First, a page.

Erasing David (2010) - Rotten Tomatoes

Erasing David (2010)

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Filmmaker David Bond explores the practical issues of privacy in a world of prying electronic eyes in this documentary. As the public and private sectors stockpile more data on ordinary citizens and a growing number of people are willing to share the details of their lives on line, how secure is an average individual? Bond decided to find out -- he opted to "disappear" for a month, and hired a detective firm to find him. The detectives had nothing to go on but Bond's name, but before long they knew where he lived, where his father lived, that his wife was pregnant and could easily track Bond to most of his hiding places as he struggled to outsmart them. Erasing David exposes the realities of our culture of surveillance as well as Bond's mounting anxieties as he learns how few secrets he (and most people like him) truly have. Erasing David received its North American premiere at the 2010 South by Southwest Film Festival. ~ Mark Deming, Rovi

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Critic Reviews for Erasing David

All Critics (3)

A thought-provoking, and at-times creepy, bit of hands-on reportage.

Full Review… | July 14, 2011
Times-Picayune

For the most part, Bond is not the most effective fugitive.

Full Review… | July 6, 2011
EDGE Boston

Audience Reviews for Erasing David

Might be a good movie for those in the UK, but sucks for security in the US

Bruce Bruce
Bruce Bruce

Super Reviewer

[IMG]http://hphotos-iad1.fbcdn.net/hphotos-ash4/299211_243095575741182_150123598371714_708416_1704475224_n.jpg[/IMG] Title: Erasing David MPAA Rating: NR Director: Melinda McDougall Starring: David Bond Runtime: 1 hour 20 minutes What it is? David Bond is a citizen of the United Kingdom. He has a wife who is almost ready to pop out a baby and also has a little toddler to begin with. With technology growing and growing, data of us is kept in even the smallest instances. From our cell phones and Facebook profiles to hospital registrations and credit cards, you can find out even the smallest bit about someone that can lead to something huge. Bond is out to prove how much information is kept of us. How? He has hired two private investigators to try and track him, as David tries to disappear off the grid. They have 30 days to find him, by only knowing his name and what he looks like. What We Think? This review might a bit short, but it doesn't mean that it's a bad film.This documentary is actually a very insightful look at a system in which we live our lives, normally. Security cameras, the stuff we throw away, and everything in between leads back to us in some way shape or form. Armed with a handheld camera, we follow David through the countrysides and cityscapes thinking that any move could be the one move that gives everything away. Who he calls, what he buys, where he stays, becomes a case of "viewer paranoia". Yet a very real, raw look at how we live our lives. Our Facebook and Twitter profiles, our cell phones, all tracking where we are and what we are doing. Our Grade: B+, Bond brings out the big guns and backs up exactly what everyone has been worried about...security. Documents and video footage has obviously been some of his biggest proof. But did he last the 30 days of being on his own? You'll have to watch to find out. -Phx. Follow Phoenix on Twitter - @EvolutionPhx Follow William on Twitter - @TheLSW Follow FilmSnobs on Twitter - @FilmSnobReviews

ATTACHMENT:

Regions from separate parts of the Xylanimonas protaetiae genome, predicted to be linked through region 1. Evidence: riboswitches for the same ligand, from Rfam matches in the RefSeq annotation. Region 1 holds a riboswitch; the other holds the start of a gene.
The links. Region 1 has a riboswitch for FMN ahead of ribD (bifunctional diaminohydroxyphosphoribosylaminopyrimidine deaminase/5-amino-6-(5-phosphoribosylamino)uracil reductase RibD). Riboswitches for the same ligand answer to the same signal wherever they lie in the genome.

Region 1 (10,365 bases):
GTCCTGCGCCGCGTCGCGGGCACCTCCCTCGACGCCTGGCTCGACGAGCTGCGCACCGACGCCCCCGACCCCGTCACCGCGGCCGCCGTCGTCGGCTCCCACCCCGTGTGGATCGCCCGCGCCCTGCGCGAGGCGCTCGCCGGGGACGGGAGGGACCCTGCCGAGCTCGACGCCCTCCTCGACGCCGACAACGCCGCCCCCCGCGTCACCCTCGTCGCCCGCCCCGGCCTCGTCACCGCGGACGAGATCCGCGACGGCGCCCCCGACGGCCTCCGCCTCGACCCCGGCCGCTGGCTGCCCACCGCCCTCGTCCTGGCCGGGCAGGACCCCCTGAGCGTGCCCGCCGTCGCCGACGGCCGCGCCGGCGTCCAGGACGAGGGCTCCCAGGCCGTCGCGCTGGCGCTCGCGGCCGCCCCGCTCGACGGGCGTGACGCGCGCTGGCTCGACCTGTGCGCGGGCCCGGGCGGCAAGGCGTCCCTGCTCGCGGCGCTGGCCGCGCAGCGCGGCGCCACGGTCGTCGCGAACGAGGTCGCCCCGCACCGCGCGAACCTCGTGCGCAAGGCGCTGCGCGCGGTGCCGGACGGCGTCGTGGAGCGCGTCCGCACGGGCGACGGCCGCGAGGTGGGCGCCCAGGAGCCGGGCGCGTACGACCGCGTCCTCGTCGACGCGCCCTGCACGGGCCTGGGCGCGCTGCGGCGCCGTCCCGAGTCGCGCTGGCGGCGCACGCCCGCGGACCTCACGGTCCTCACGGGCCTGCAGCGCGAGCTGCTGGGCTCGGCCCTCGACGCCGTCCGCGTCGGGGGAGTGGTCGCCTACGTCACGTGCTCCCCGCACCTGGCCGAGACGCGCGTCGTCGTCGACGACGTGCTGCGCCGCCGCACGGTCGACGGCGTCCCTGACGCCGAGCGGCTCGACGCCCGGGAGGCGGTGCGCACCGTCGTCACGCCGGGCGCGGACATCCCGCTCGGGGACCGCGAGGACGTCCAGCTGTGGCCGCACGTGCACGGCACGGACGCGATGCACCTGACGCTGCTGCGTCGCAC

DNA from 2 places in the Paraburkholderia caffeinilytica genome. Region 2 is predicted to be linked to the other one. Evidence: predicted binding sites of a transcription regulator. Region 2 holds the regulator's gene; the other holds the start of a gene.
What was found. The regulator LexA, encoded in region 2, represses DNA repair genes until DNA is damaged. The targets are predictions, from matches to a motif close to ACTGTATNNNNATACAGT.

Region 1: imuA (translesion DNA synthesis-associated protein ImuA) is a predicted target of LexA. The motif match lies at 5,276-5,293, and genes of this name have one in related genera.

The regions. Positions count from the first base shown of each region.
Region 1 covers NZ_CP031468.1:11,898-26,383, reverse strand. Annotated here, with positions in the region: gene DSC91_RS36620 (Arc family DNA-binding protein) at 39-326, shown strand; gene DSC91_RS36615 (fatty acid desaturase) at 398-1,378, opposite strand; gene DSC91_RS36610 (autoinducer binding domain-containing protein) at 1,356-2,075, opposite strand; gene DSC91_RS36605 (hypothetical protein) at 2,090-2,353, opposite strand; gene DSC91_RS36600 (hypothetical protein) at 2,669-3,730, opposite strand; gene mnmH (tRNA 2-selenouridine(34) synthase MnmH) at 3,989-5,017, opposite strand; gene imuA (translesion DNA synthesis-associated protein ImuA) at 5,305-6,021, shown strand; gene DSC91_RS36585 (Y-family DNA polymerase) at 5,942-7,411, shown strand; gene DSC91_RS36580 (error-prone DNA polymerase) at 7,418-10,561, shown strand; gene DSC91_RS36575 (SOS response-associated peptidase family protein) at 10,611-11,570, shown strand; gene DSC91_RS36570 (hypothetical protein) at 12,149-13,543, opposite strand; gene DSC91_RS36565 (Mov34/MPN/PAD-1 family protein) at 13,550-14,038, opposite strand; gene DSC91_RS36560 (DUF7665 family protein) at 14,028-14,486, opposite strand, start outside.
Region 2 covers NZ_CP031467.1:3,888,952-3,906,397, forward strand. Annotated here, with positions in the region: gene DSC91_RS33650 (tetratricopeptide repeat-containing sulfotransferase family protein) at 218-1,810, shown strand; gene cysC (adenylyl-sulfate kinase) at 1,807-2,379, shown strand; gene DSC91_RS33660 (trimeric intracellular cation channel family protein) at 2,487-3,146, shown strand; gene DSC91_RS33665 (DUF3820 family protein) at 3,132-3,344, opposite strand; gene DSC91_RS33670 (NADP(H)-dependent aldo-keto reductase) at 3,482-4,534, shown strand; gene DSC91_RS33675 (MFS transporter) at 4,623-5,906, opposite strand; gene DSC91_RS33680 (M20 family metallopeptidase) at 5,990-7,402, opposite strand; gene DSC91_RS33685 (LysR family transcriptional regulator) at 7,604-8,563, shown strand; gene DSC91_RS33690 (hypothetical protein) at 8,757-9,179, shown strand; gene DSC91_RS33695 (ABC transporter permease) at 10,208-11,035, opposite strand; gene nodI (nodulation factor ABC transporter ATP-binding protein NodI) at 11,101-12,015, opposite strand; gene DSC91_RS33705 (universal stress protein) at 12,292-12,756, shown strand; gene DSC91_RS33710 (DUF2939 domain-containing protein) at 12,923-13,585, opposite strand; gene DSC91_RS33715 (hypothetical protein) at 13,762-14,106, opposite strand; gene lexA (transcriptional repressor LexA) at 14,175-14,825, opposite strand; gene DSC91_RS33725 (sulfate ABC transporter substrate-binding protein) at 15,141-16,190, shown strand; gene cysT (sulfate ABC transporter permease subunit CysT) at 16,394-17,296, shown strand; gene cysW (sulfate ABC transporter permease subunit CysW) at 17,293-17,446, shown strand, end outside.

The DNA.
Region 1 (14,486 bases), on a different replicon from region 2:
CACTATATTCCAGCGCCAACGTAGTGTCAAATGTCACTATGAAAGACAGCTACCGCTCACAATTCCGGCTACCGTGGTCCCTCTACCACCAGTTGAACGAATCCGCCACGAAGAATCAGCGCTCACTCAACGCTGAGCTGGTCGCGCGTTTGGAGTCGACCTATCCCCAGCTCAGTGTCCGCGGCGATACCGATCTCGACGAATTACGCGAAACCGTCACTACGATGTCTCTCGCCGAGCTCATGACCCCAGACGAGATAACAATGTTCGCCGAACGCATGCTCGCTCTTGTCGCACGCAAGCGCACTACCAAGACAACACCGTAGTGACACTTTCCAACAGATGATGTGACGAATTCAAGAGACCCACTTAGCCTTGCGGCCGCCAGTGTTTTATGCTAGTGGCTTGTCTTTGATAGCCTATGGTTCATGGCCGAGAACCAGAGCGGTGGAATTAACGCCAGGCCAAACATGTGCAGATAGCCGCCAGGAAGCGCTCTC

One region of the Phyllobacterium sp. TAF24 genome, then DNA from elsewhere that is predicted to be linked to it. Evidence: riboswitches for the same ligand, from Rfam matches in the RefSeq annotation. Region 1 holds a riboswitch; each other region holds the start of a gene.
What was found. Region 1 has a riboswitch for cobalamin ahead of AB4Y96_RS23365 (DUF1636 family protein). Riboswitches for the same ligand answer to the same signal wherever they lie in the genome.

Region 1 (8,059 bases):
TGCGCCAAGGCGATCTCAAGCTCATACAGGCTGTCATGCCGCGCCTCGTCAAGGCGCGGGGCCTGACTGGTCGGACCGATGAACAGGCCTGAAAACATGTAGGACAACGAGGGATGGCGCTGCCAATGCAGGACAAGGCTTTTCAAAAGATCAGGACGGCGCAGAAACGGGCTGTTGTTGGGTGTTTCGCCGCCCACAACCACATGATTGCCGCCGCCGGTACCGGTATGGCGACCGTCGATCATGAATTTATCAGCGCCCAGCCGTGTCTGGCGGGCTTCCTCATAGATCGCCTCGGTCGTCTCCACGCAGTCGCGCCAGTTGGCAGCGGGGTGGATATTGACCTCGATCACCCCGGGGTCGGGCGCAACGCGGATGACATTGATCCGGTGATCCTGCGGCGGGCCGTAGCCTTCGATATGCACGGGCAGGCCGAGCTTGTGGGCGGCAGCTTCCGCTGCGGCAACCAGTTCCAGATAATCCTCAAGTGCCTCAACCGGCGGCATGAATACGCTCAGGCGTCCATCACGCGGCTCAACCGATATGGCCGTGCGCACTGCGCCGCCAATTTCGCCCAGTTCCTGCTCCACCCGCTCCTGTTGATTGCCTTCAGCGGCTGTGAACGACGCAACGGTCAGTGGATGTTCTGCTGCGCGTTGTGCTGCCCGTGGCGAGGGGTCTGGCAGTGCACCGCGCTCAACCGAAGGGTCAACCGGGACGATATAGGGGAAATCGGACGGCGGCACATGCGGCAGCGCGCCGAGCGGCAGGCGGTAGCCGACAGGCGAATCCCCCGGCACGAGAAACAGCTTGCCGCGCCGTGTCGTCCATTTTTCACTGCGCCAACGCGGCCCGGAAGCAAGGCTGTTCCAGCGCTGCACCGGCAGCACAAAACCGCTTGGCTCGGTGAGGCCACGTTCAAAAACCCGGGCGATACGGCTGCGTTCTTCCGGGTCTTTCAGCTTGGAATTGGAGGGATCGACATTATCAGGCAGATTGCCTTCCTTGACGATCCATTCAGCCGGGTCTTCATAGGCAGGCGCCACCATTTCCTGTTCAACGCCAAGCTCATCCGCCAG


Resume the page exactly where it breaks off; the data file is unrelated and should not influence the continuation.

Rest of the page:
FilmSnob Reviews.com
FilmSnob Reviews.com

An exercise in paranoia. This is a documentary about a man named David who decides to go "missing" for a month to see how easily he could be found. He leaves his 7 month pregnant wife at home alone with their 2 year old daughter to do this. What a star. This whole movie felt kind of boring and actually a bit pointless. A bit hard to feel the suspense when the two guys hunting him have been paid - by him - to do so. It's not like there is going to be a shoot out at the end. Amusingly enough, in the end he is "caught" by something obvious - not facebook, mobile phone, CCTV, credit card or any of the usual things people get paranoid over. Yet he still feels "data raped" at the end. Yes, I agree, people need to have some common sense with the things they reveal, but I really get exasperated with people in general who seem to think all are out to get them and their "personal information" and this is just an indulgent 80 minutes of that non stop. I know it happens, but all this is going to do is make people who are so inclined even more paranoid and tiresome.

Nicki Marie
Nicki Marie

Super Reviewer

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